Inspiring Older Readers

posted on 05 Nov 2019

Wifredo Lam: The EY Exhibition (ed. Catherine  David)

Sitting on its own in a box of assorted bric-a-brac outside a local junk (or is it ‘vintage’) shop I stumbled across a near perfect copy of a Tate Gallery publication, Wifredo Lam: The EY Exhibition. Wifredo Lam? Never heard of him. Given that the post-it note on the box said ‘Everything £1’ I picked it up and flicked through the pages. What I saw was remarkable. Why had I never heard of this artist before?

Scuttling home with the book under my arm I started doing some digging around and discovered quite a story. The Tate’s own entry on Lam says:

“Wifredo Lam was a Cuban-born artist, best known for his large scale paintings which reference modernist aesthetics and Afro-Cuban imagery to explore themes of social injustice, spirituality and rebirth.”

But that really barely scratches the surface of an extraordinary life – both as a man and as an artist. Born in 1902 of mixed heritage – with some part Congolese and some part Chinese ancestry – Lam moved to Havana to study law but by the time he was 18 or so he had become more interested in art and painting. Frustrated by the traditional teaching on offer, in 1923 he moved to Madrid to continue his studies in what was then the ferment of European experimentation. Rejecting all forms of classicism he came under the influence of Surrealism and was also heavy influenced by Matisse.

At the outbreak of the  Spanish Civil War, Lam fought for the Republican cause and his art was put to use for posters and propaganda purposes. He was wounded, sent to Barcelona to recuperate and there made a connection that would ultimately give him access to Pablo Picasso. In 1938 he moved to Paris and became a central part of the art scene and was championed by Picasso who strongly influenced his painting. With the outbreak of the Second World War he went from Paris to Marseille and with other artists fleeing Nazi incursion moved on to Martinique but found himself briefly imprisoned there.

He was released to return to Cuba in 1941 and this marked a significant change of artistic direction for him. The Tate Gallery entry neatly encapsulates the significance of that period of his life:

“After eighteen years away, Lam returned to Havana in 1941 as part of the exodus of refugees fleeing the German occupation. Upon his return after years in Europe, he was dismayed to still see racial inequality and political corruption in his home country. As such, Lam used art to explore Cuban culture and identity. 

Lam increasingly made reference to Cuba within his work, stating ‘I wanted with all my heart to paint the drama of my country’. Rediscovering the natural landscape, he often depicted Cuba’s vegetation and used an earthy colour palette as well as vibrant greens, reds and oranges of the Caribbean isles. Lam continued to develop this signature style, incorporating elements of Afro-Cuban imagery.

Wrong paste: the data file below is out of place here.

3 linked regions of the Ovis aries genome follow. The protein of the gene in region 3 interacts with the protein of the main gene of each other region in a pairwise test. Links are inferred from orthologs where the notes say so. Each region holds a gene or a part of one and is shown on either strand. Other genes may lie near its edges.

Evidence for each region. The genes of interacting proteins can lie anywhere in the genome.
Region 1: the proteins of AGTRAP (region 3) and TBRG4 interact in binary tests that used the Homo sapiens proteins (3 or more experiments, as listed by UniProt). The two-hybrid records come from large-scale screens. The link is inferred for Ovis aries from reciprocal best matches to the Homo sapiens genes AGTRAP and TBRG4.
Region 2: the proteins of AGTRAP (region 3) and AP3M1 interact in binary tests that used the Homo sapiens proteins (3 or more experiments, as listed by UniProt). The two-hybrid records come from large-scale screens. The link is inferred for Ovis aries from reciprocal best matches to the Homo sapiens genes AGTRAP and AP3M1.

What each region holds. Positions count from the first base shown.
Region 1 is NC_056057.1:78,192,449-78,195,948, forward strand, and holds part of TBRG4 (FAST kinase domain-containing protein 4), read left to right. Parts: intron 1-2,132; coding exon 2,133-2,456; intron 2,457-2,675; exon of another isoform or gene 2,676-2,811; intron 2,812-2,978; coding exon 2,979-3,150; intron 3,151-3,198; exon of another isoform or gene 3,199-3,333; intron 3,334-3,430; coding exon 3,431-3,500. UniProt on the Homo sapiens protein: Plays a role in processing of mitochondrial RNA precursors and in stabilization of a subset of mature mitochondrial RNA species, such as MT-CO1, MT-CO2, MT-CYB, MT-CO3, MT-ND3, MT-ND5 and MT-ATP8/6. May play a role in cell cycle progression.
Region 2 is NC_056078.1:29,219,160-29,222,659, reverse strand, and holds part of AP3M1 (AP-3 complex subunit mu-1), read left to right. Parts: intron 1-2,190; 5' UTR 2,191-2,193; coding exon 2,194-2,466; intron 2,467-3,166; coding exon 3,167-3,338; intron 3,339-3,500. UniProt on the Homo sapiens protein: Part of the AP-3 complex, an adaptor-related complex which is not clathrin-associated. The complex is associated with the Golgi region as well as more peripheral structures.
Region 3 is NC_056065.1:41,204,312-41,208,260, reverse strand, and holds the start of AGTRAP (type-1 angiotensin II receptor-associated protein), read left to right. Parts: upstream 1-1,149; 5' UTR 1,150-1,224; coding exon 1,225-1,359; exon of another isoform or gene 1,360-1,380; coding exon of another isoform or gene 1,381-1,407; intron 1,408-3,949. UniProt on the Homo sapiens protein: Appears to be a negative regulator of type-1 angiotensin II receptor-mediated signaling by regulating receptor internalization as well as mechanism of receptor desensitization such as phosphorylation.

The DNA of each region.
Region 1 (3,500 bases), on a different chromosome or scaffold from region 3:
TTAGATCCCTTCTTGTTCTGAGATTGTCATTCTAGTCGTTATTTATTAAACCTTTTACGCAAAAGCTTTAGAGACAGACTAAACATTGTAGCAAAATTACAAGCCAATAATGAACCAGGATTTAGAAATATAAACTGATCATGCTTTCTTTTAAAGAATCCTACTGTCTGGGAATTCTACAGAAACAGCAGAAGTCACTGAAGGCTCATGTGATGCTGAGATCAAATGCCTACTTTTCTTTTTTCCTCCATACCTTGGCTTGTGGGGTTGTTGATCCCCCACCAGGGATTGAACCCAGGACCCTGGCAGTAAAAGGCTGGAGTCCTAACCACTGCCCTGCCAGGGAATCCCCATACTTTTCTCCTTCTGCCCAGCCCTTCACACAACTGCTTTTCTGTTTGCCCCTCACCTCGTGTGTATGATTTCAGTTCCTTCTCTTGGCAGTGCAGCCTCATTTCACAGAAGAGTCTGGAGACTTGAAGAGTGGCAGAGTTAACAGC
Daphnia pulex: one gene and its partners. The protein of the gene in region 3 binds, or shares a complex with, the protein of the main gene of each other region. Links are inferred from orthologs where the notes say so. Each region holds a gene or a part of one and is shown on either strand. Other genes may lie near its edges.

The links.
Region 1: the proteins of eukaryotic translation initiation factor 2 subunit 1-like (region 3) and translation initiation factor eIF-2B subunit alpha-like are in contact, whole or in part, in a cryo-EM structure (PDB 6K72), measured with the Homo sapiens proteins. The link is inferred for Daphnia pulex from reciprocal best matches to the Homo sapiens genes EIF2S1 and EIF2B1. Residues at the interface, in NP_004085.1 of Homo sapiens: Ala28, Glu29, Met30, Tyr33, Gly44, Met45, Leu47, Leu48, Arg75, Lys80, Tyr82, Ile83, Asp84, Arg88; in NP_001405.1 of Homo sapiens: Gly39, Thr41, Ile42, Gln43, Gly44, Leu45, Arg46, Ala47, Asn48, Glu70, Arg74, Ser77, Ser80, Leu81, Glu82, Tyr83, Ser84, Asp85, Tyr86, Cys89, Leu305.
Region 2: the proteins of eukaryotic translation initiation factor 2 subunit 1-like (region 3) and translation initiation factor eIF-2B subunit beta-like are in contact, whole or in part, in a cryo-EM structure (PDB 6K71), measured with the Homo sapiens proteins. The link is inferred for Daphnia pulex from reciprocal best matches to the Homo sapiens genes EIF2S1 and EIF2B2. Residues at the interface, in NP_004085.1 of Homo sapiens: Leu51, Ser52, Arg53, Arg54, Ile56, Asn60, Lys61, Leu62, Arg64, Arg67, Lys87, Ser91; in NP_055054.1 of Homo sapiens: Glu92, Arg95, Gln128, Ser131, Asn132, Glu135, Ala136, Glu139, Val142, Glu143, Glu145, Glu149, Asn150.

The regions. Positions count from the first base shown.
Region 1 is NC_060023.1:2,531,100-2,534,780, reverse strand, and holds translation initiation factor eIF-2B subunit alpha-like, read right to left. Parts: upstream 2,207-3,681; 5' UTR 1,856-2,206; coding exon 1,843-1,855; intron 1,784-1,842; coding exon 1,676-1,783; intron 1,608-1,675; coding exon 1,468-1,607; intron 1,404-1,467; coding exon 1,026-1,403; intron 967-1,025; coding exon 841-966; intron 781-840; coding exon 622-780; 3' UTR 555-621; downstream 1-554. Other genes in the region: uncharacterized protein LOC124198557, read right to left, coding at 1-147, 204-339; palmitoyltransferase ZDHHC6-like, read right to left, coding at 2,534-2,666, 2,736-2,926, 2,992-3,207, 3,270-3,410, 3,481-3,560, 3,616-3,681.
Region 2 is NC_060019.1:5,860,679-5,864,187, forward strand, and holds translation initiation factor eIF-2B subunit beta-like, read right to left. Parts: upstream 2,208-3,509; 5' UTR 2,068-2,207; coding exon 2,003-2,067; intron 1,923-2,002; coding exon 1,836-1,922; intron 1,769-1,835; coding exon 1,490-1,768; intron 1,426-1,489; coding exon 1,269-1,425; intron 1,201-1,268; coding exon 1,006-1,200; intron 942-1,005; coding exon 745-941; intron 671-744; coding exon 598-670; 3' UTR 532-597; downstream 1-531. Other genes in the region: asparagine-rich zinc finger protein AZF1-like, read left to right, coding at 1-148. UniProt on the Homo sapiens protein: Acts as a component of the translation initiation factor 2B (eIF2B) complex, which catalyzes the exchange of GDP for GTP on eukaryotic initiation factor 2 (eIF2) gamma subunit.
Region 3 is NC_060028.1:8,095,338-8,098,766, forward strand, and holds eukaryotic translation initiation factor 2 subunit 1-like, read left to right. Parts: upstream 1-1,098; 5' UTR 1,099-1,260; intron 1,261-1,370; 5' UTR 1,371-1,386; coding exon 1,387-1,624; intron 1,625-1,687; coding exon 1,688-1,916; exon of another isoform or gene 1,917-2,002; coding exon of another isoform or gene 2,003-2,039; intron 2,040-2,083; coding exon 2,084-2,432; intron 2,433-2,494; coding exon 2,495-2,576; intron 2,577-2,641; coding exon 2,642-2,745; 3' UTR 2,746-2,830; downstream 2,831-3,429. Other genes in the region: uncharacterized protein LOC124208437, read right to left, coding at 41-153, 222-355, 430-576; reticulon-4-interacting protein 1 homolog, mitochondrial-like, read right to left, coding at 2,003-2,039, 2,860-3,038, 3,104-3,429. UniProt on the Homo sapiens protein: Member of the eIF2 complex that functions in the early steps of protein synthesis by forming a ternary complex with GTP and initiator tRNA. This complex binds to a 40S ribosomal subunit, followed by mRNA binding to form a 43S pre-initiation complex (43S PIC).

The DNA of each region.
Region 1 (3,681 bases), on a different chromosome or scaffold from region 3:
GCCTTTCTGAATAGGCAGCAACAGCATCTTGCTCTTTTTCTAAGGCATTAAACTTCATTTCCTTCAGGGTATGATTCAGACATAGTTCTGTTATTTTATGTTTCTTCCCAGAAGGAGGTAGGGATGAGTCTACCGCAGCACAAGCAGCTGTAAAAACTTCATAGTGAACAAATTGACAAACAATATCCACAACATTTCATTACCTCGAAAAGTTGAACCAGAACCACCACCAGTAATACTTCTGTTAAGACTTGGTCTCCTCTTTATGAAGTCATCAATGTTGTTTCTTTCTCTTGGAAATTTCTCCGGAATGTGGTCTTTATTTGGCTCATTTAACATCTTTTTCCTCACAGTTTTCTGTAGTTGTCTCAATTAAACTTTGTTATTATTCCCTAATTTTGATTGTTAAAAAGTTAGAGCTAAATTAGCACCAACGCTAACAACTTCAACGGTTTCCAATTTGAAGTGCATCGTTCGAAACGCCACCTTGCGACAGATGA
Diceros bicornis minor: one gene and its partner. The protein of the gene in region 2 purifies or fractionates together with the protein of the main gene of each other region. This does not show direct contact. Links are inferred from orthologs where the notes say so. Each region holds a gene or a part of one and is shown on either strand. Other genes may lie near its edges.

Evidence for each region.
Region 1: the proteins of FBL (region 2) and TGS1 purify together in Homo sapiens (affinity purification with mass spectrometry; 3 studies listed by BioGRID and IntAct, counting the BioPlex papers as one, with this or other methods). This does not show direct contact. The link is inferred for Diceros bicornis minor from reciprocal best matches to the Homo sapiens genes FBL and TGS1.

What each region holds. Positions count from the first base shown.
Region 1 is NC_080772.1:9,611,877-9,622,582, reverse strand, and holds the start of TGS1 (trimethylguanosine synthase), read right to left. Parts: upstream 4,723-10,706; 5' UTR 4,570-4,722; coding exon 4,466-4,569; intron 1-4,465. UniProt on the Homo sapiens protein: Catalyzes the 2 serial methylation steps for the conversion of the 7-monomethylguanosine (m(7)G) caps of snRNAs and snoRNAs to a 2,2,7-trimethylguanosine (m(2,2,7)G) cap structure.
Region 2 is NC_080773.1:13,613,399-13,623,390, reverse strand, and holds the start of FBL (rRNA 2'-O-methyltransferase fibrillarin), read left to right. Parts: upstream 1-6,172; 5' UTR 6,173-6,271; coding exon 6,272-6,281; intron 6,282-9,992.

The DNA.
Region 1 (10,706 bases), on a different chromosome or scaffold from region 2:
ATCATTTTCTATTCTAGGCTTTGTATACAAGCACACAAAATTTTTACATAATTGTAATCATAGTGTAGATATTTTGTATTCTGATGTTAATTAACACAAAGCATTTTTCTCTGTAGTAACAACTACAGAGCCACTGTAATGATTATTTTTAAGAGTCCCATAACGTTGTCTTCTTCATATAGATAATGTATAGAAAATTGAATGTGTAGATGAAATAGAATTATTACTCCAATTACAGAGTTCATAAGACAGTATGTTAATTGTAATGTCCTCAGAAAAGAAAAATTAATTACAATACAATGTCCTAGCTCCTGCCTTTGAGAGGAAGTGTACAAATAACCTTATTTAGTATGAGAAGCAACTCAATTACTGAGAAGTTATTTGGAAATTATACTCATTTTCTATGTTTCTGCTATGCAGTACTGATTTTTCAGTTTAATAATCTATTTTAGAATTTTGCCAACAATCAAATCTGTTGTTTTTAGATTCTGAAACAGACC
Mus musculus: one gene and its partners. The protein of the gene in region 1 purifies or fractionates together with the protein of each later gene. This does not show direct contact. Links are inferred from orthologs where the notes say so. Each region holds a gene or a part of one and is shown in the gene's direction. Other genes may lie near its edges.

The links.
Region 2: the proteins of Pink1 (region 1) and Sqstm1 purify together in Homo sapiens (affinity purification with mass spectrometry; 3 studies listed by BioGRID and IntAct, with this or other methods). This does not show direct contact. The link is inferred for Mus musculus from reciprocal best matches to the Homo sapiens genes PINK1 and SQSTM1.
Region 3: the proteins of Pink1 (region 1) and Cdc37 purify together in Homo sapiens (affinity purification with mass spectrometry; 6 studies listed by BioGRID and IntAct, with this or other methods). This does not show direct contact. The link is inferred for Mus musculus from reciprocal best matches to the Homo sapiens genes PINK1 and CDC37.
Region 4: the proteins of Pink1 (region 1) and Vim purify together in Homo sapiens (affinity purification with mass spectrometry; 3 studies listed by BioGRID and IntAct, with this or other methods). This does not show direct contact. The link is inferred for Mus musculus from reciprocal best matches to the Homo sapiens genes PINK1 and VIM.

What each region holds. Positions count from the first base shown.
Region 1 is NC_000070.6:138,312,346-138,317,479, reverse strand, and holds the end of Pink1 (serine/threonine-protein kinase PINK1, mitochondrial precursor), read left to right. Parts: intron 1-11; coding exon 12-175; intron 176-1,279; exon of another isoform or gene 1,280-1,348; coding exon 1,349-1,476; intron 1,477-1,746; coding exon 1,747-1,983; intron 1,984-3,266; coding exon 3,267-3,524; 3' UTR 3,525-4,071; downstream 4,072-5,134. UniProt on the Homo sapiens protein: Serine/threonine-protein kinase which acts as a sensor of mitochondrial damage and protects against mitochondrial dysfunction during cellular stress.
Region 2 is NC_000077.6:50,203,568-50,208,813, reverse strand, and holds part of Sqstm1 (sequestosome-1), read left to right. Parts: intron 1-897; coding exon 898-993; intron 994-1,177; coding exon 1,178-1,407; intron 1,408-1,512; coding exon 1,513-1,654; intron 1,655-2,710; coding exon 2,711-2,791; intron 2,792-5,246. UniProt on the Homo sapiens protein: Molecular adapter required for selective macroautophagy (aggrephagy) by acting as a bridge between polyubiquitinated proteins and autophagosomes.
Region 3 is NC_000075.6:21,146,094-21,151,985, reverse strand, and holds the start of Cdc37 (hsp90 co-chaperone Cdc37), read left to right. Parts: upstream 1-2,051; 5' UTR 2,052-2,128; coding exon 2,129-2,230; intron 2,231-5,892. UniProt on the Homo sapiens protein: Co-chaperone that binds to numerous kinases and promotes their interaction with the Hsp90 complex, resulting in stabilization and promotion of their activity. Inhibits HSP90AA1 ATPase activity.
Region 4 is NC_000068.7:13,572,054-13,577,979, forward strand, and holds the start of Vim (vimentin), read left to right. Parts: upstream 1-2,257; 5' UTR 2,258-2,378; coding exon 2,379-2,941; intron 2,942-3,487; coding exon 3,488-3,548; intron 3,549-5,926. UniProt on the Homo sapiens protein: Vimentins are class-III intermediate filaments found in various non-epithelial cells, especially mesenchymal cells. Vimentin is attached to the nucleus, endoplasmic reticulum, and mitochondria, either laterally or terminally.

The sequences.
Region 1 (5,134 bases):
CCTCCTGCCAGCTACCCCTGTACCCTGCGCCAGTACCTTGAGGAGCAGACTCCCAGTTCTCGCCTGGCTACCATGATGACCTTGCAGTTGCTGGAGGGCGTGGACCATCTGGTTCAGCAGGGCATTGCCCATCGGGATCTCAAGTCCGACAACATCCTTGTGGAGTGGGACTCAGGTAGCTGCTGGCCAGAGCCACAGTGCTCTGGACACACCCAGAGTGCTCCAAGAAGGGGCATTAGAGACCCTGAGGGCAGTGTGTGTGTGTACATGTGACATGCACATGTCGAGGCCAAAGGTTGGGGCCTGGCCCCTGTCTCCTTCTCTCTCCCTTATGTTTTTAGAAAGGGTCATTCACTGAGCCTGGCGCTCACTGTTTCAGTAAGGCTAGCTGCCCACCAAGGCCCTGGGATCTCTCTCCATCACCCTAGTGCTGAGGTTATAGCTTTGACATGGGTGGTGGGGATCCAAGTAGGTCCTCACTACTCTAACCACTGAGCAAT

At this time, Lam also became fascinated with the Santería religion, in which rituals and beliefs from West Africa are overlaid with aspects of Catholicism. During both Santería and Vodou rituals, the latter of which he encountered on an extended visit to Haiti, the worshipper is allegedly possessed or ‘ridden’ by a spirit. The influence of these ceremonies is evident within Lam’s work, which commonly depict mask-like faces and hybrid figures including the ‘horse-headed woman’. These figures can be interpreted as poetic references to the sex workers present in pre-Revolutionary Cuba, as Lam commented on his homeland’s poverty and corruption.  

Impressed by the social ideals of the Cuban revolution, Lam returned to Cuba periodically. His final visits to Havana were for medical treatment following a stroke in 1978.”

There are few things more thrilling than coming across an artist or writer that you don’t know and having the time and chance to find your way into their work. This particular publication is a really handsome edition of his work and has a particularly strong focus on his art prior to his return to Cuba – the European years if you will. The essay that precedes the art plates contextualises his life but doesn’t usurp the primacy of the artworks themselves and these remain the central focus. I thought it was also a very nice touch to have a number of pages dotted through the book which are dedicated to the black and white photographs that document Lam’s life as he gradually becomes an artist of international status.

Clearly I picked this up for a snip but prices for the book on the second hand market are astonishingly modest (not much more than £10) and I can honestly say that this would be money very well spent.


Terry Potter

November 2019

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